Recently, I spoke with Dr. Nickola Overall for Relationship Matters, the official podcast series of the Journal of Social and Personal Relationships. The interview was about the exciting research she’s recently published that directly addresses the dos and don’ts in trying to change your partner or relationship.1
First of all, Dr. Overall points out that to create long-lasting change in a relationship you need BOTH partners engaged and working toward improvement. So, the importance of taking responsibility for your own contribution to the problem and learning to regulate your own behavior is key.
Second of all, and perhaps the most important point made by Dr. Overall, simply accepting your partner for who they are and not trying to get them to change as well is an ineffective strategy that usually doesn’t result in an improved relationship. So what to do when your partner just doesn’t seem to care about change as much as you do? Dr. Overall points out that their research reveals what kinds of communication strategies are effective in the long-term for bringing about change.
Let’s illustrate with an example; say you’re (hypothetically) not satisfied with your sex life. One communication strategy would be to blame your partner, what Dr. Overall calls a “direct negative” approach: “Honey, you never have sex with me anymore. This is not what life is supposed to be like. Either change or I might leave you!” While this clearly gets the attention of your partner, it tends to bring out hostility and leads to more resentment than change in the long-term.
A second approach, often suggested by therapists and self-help manuals, is to accept your partner for “who they are” and to work on your self, an “indirect positive approach”: “Honey, I wish we could have sex more, but I know you’re really tired when you come home from work and I don’t blame you. I love you!” Here, while you maintain positivity, you don’t solve the underlying problem and you remain unhappy in the long-term.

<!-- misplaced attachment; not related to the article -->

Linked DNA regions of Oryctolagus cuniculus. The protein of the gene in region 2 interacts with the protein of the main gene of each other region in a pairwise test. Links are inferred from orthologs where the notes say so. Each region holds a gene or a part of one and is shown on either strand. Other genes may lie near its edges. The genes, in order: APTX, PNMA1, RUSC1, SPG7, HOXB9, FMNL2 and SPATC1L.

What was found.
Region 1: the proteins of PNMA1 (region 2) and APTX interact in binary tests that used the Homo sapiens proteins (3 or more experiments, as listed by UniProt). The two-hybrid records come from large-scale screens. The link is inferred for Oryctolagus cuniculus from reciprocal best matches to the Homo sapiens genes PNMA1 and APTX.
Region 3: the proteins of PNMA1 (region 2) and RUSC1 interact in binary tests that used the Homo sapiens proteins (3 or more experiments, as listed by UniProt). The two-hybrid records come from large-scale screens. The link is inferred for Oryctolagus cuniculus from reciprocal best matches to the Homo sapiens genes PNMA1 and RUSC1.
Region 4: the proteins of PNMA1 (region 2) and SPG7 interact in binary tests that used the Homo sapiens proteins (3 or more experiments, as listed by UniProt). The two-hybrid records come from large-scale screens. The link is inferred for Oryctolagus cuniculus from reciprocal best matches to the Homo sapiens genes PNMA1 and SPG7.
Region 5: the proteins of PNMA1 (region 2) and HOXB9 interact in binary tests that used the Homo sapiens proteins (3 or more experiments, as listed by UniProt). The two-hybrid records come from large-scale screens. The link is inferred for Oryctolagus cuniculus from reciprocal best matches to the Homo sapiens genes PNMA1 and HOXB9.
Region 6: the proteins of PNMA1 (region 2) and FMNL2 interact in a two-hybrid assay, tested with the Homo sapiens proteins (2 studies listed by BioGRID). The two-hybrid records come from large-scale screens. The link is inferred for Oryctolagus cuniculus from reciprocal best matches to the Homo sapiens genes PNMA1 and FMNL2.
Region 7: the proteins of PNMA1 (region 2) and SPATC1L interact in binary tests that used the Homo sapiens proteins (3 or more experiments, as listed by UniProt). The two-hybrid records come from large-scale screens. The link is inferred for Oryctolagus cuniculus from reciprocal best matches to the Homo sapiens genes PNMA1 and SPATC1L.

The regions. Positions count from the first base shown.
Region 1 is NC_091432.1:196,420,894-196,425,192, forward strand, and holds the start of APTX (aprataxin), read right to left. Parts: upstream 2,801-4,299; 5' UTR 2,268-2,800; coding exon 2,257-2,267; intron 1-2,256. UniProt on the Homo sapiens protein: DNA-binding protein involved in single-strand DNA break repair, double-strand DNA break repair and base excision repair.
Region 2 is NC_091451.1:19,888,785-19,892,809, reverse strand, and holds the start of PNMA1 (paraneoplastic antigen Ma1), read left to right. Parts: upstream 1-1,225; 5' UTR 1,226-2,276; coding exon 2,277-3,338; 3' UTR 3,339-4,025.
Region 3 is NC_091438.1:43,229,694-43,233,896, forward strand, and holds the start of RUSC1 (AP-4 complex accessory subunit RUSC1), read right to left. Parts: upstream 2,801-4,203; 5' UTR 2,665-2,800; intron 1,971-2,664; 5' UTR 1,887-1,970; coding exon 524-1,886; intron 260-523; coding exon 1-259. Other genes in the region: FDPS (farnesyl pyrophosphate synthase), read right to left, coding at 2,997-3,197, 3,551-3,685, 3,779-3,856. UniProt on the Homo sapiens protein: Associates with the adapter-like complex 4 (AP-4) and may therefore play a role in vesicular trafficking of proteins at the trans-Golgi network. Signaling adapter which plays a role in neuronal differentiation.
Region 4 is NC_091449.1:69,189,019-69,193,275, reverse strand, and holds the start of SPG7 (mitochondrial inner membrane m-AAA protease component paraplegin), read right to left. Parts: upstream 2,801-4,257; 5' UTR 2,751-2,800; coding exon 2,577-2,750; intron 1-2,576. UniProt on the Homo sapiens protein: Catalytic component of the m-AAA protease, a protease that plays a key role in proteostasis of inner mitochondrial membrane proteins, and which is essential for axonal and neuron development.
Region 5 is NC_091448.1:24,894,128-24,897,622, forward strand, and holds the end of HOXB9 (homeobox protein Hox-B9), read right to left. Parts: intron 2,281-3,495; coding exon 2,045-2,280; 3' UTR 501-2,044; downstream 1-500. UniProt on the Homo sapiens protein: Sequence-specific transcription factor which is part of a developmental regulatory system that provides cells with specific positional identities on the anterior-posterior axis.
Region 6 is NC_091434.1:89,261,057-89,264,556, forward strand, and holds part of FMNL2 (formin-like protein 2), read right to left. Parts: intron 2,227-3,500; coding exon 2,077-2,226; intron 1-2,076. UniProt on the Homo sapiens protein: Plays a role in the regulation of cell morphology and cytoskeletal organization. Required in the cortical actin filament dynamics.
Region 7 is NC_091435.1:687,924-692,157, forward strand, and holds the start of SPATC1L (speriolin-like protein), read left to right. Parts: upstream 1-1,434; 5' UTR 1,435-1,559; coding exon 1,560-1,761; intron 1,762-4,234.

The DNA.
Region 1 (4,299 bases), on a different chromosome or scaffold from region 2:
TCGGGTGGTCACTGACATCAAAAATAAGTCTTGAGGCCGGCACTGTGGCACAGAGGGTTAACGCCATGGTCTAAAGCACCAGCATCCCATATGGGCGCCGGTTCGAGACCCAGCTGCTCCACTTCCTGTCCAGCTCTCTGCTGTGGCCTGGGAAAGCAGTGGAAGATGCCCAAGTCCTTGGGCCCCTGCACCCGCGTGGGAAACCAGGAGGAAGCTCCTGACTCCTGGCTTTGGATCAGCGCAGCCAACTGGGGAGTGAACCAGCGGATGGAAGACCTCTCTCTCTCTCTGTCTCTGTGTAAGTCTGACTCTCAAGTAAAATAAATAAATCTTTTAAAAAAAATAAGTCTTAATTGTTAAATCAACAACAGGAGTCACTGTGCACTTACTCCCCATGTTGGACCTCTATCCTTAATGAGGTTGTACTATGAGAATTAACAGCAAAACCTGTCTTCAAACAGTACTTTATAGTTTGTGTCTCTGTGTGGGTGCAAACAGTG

The third approach identified by Dr. Overall, which is most likely to lead to long-term happiness, is the “direct positive approach”: “Honey, I know you often feel too tired for sex, but I read on Science of Relationships how important a good sex life is for couples, and I think we need to really take it seriously. I love you, and I don’t want our relationship to get into serious problems. I’m willing to do my share to improve our sex life, and I’d like for us to sit down together and see if we could come up with some strategies on how we could have more time for each other.” Dr. Overall means that this last approach not only keeps a positive tone in the communication, but it also conveys that the need for change is real and not to be taken lightly.
Dr. Overall points out that in her work, it’s not your own contribution to change that improves your satisfaction. Instead, it’s seeing your partner working actively toward improvement that makes you happy. So remember, it takes two people to improve a relationship, but how you communicate the need for change is central to how successful you are at bringing that about!
1Hira, S. N., & Overall, N. C. (2011). Improving intimate relationships: Targeting the partner versus changing the self. Journal of Social and Personal Relationships. Published on-line before print Dec. 29, 2010, doi:10.1177/0265407510388586.